“As Little Sisters of the Poor we dedicate our lives to serving the neediest in society, with love and dignity. We perform this loving ministry because of our faith and simply cannot choose between our care for the elderly poor and our faith, and we shouldn’t have to,” said Loraine Marie Maguire, Mother Provincial of the Little Sisters of the Poor.
Update (July 16): This coming academic year, Wheaton College will not offer a student health insurance plan (SHIP) due to the federal requirement under Obamacare that the plan offer "morally objectionable" products and services—abortifacient drugs and intrauterine devices (IUDs).
"Although the college will continue to seek relief in the courts, the college has been forced to quickly make difficult choices," the school said in announcing the decision on its website. Schools are not required to provide a SHIP benefit to students, but many colleges and universities do so.
Wheaton contracts with Blue Cross, Blue Shield of Illinois to insure faculty, staff, and others. Recently, the insurer informed participants that it, not the college, would cover emergency contraception and IUDs, with no cost sharing or other cost to any one who is covered. The college covers "traditional" birth control through the plan directly. The now final Obamacare contraception mandate rules were released one week ago.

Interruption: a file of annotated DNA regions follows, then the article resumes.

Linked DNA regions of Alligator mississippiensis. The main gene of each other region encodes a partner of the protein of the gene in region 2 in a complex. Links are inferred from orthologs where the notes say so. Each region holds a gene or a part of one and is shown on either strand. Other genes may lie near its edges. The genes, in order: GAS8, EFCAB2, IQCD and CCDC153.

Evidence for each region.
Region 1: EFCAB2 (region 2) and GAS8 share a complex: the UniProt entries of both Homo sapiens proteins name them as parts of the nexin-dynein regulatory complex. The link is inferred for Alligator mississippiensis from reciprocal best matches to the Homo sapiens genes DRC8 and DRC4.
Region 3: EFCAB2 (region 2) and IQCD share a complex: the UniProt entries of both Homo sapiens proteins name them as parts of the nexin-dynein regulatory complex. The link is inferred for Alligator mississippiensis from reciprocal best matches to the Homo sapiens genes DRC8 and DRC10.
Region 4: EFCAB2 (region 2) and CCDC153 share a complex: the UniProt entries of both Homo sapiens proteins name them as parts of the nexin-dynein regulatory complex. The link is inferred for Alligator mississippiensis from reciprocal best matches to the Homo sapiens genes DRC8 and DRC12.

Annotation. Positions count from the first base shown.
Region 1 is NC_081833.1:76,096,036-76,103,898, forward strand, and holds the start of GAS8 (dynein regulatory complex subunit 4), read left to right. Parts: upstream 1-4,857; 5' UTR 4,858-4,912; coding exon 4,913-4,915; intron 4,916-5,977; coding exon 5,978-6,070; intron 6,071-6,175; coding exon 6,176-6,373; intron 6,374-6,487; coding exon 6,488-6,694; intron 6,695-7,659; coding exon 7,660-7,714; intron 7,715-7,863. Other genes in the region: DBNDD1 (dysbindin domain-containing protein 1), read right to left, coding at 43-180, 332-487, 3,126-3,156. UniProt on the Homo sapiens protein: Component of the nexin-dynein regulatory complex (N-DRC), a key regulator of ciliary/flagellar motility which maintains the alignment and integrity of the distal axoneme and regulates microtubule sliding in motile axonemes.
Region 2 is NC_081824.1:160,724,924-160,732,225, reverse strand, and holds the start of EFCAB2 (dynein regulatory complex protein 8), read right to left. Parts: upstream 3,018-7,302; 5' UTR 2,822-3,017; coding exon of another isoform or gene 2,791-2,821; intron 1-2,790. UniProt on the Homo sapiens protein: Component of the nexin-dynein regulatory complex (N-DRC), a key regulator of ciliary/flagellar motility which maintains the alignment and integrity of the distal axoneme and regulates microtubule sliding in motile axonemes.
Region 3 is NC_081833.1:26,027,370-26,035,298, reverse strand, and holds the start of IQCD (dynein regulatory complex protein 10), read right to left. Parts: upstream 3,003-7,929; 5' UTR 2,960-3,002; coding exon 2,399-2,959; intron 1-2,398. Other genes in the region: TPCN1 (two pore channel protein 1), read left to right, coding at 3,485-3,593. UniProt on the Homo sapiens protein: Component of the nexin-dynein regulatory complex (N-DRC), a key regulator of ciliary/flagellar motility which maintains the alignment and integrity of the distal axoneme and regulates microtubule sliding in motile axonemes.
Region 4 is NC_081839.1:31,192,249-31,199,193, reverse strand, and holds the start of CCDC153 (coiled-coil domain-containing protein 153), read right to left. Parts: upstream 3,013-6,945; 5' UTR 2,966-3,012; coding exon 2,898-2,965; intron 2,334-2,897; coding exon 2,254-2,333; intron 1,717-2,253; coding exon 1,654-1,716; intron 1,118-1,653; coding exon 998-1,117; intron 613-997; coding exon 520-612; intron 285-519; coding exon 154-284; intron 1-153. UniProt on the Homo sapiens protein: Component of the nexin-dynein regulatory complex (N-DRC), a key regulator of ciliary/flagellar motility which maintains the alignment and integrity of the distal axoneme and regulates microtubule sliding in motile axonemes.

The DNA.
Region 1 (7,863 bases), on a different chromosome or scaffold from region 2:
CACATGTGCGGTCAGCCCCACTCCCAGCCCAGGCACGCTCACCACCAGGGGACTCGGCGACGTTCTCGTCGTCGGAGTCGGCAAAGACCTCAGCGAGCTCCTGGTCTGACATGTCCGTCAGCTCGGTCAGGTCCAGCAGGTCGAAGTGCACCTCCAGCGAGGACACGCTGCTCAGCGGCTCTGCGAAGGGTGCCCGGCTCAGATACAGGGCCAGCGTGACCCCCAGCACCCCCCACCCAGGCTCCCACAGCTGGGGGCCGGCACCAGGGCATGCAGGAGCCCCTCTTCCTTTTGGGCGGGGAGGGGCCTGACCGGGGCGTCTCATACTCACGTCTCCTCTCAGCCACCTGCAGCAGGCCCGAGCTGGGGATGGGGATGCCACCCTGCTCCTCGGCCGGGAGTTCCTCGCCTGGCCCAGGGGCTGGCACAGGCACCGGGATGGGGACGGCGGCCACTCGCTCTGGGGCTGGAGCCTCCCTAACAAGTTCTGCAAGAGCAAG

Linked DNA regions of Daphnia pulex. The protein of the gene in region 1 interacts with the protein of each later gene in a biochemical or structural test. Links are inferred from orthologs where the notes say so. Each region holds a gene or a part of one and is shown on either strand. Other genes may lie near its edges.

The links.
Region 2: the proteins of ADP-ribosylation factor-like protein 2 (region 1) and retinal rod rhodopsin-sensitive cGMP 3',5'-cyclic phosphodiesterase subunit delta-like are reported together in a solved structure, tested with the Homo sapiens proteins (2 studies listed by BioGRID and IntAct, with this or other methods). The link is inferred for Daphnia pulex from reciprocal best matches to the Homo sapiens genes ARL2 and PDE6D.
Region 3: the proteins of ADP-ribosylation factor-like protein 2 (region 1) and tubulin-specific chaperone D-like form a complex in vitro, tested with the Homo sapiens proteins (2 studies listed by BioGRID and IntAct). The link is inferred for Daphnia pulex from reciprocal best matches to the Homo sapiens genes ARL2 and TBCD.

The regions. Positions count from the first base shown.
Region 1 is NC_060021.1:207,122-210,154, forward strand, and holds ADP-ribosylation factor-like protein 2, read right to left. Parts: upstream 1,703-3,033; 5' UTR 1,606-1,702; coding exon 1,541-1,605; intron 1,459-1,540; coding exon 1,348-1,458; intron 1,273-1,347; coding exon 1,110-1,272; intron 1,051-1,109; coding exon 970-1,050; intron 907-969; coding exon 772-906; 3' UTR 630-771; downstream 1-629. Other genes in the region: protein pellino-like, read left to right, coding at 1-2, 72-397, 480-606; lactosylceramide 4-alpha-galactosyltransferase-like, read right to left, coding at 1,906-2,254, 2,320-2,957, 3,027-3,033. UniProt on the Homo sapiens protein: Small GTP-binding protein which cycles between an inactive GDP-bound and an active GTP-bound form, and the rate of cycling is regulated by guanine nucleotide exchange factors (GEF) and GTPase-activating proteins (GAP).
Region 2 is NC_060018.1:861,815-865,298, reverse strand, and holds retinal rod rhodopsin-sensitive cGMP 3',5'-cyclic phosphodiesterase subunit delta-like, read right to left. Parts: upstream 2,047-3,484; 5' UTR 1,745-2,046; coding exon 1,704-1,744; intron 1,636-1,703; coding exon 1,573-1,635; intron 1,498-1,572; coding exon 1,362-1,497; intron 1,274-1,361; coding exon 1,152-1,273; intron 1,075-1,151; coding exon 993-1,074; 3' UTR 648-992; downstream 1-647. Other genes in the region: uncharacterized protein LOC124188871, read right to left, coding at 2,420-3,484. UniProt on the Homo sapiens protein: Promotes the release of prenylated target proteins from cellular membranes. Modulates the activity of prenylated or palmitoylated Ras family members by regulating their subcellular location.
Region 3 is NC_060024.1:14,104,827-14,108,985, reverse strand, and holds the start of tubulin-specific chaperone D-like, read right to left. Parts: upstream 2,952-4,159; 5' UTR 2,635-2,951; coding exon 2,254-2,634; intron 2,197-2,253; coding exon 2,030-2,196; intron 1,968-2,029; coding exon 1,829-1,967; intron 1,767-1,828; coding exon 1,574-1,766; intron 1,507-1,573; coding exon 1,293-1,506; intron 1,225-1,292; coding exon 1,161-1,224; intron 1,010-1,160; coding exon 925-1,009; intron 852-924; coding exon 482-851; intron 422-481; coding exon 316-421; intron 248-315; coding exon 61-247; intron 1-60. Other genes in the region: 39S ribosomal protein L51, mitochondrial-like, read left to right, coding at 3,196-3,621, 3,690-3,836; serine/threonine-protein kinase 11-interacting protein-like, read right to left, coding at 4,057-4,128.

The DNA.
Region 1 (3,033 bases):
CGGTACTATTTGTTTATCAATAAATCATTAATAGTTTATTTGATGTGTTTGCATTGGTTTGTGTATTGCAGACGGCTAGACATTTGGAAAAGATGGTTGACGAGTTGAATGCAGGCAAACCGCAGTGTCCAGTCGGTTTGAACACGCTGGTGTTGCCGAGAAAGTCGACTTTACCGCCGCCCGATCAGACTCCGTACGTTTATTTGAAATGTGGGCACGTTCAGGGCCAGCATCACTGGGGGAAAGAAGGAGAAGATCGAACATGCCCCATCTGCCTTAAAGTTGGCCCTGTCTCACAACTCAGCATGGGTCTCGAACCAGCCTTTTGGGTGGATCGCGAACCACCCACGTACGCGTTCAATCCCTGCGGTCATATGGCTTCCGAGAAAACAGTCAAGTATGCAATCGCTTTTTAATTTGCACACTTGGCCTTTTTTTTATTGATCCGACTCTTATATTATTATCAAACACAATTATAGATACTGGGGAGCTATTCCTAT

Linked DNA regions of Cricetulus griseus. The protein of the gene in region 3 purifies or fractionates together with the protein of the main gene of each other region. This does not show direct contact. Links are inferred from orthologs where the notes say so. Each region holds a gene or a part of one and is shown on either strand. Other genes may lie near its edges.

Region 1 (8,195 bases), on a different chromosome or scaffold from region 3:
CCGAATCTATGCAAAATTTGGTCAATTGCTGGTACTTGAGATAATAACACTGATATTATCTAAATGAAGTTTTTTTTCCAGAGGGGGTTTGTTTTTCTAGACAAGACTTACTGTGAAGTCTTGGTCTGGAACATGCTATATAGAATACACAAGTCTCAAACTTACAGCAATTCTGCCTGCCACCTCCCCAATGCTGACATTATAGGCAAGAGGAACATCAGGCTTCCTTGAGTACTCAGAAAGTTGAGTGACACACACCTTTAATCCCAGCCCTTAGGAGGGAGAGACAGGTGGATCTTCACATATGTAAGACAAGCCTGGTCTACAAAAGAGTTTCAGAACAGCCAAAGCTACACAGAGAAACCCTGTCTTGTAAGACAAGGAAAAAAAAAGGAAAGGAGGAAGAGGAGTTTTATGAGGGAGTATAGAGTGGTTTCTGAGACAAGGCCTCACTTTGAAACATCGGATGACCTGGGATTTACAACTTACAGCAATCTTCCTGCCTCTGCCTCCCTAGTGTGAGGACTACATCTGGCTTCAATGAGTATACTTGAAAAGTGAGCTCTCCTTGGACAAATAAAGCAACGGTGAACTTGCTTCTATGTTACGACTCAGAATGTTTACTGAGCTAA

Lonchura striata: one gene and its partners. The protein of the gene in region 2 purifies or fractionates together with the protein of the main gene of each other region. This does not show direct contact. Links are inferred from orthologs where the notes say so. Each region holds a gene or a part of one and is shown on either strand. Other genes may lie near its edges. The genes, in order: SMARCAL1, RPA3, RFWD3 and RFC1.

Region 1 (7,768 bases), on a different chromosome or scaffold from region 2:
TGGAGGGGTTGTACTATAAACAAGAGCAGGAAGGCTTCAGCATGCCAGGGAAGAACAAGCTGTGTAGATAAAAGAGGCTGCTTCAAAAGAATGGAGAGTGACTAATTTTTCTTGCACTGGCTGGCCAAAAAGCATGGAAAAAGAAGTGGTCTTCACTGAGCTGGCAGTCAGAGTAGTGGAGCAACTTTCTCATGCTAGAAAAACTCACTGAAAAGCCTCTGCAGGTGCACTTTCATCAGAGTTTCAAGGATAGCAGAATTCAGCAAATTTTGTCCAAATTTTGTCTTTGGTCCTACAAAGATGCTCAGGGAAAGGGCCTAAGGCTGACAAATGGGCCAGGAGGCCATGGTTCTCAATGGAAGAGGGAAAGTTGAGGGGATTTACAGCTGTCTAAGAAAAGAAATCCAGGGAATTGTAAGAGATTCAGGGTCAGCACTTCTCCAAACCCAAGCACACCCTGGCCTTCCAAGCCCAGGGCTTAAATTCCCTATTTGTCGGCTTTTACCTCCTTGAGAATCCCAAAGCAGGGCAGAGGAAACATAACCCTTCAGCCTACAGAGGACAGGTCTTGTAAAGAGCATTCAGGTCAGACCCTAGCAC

Some two weeks after Wheaton lost its appeal concerning contraception, a similar appeal went down to defeat. On July 14, the 10th Circuit Appeals Court in Denver ruled that Little Sisters of the Poor, a Catholic order that cares for the elderly, would also be required to provide contraception or opt out.
"Today the 10th Circuit ruled that government can force the Little Sisters to either violate their faith or pay massive IRS penalties," lead attorney Mark Rienzi with the Becket Fund said in a statement. "We're disappointed in today's decision." Little Sisters were the lead plaintiffs for about 400 other organizations. A decision on appeal to the US Supreme Court is pending.
In its ruling, the appeals court said Little Sisters and the other plaintiffs did not "demonstrate they will suffer irreparable injury if an injunction is denied." Becket attorneys argued that the opt-out accommodation still was a violation of the constitutional right to the free exercise of religion.
July 8: A federal appeals court will not give Wheaton College a preliminary injunction in connection with its civil suit to be free from one key Obamacare requirement.